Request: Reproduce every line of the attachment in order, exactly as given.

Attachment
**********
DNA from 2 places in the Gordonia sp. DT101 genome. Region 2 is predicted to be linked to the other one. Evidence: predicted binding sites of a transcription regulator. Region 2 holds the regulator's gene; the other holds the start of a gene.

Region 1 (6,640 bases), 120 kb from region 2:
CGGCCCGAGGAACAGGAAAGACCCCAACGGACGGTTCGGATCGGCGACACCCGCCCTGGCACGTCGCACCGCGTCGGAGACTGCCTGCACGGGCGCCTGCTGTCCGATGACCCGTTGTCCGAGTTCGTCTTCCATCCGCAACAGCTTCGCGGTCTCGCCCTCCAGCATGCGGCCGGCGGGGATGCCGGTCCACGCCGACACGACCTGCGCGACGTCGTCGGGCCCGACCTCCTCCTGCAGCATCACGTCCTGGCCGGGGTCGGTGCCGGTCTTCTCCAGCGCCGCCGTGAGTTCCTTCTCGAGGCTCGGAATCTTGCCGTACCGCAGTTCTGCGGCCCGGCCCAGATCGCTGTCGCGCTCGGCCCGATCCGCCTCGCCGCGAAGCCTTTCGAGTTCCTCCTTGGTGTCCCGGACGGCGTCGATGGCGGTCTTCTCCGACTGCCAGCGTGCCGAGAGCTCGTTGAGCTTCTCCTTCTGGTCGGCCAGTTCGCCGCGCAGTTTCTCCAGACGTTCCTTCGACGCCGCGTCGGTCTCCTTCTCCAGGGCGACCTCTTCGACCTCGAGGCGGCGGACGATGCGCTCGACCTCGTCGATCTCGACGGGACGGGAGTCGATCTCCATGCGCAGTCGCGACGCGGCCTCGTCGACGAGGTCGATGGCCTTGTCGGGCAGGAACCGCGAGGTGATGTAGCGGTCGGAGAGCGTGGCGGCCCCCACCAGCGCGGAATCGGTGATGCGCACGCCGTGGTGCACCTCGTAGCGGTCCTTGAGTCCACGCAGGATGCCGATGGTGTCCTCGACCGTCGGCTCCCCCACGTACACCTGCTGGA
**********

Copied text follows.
DNA from 2 places in the Gordonia sp. DT101 genome. Region 2 is predicted to be linked to the other one. Evidence: predicted binding sites of a transcription regulator. Region 2 holds the regulator's gene; the other holds the start of a gene.

Region 1 (6,640 bases), 120 kb from region 2:
CGGCCCGAGGAACAGGAAAGACCCCAACGGACGGTTCGGATCGGCGACACCCGCCCTGGCACGTCGCACCGCGTCGGAGACTGCCTGCACGGGCGCCTGCTGTCCGATGACCCGTTGTCCGAGTTCGTCTTCCATCCGCAACAGCTTCGCGGTCTCGCCCTCCAGCATGCGGCCGGCGGGGATGCCGGTCCACGCCGACACGACCTGCGCGACGTCGTCGGGCCCGACCTCCTCCTGCAGCATCACGTCCTGGCCGGGGTCGGTGCCGGTCTTCTCCAGCGCCGCCGTGAGTTCCTTCTCGAGGCTCGGAATCTTGCCGTACCGCAGTTCTGCGGCCCGGCCCAGATCGCTGTCGCGCTCGGCCCGATCCGCCTCGCCGCGAAGCCTTTCGAGTTCCTCCTTGGTGTCCCGGACGGCGTCGATGGCGGTCTTCTCCGACTGCCAGCGTGCCGAGAGCTCGTTGAGCTTCTCCTTCTGGTCGGCCAGTTCGCCGCGCAGTTTCTCCAGACGTTCCTTCGACGCCGCGTCGGTCTCCTTCTCCAGGGCGACCTCTTCGACCTCGAGGCGGCGGACGATGCGCTCGACCTCGTCGATCTCGACGGGACGGGAGTCGATCTCCATGCGCAGTCGCGACGCGGCCTCGTCGACGAGGTCGATGGCCTTGTCGGGCAGGAACCGCGAGGTGATGTAGCGGTCGGAGAGCGTGGCGGCCCCCACCAGCGCGGAATCGGTGATGCGCACGCCGTGGTGCACCTCGTAGCGGTCCTTGAGTCCACGCAGGATGCCGATGGTGTCCTCGACCGTCGGCTCCCCCACGTACACCTGCTGGA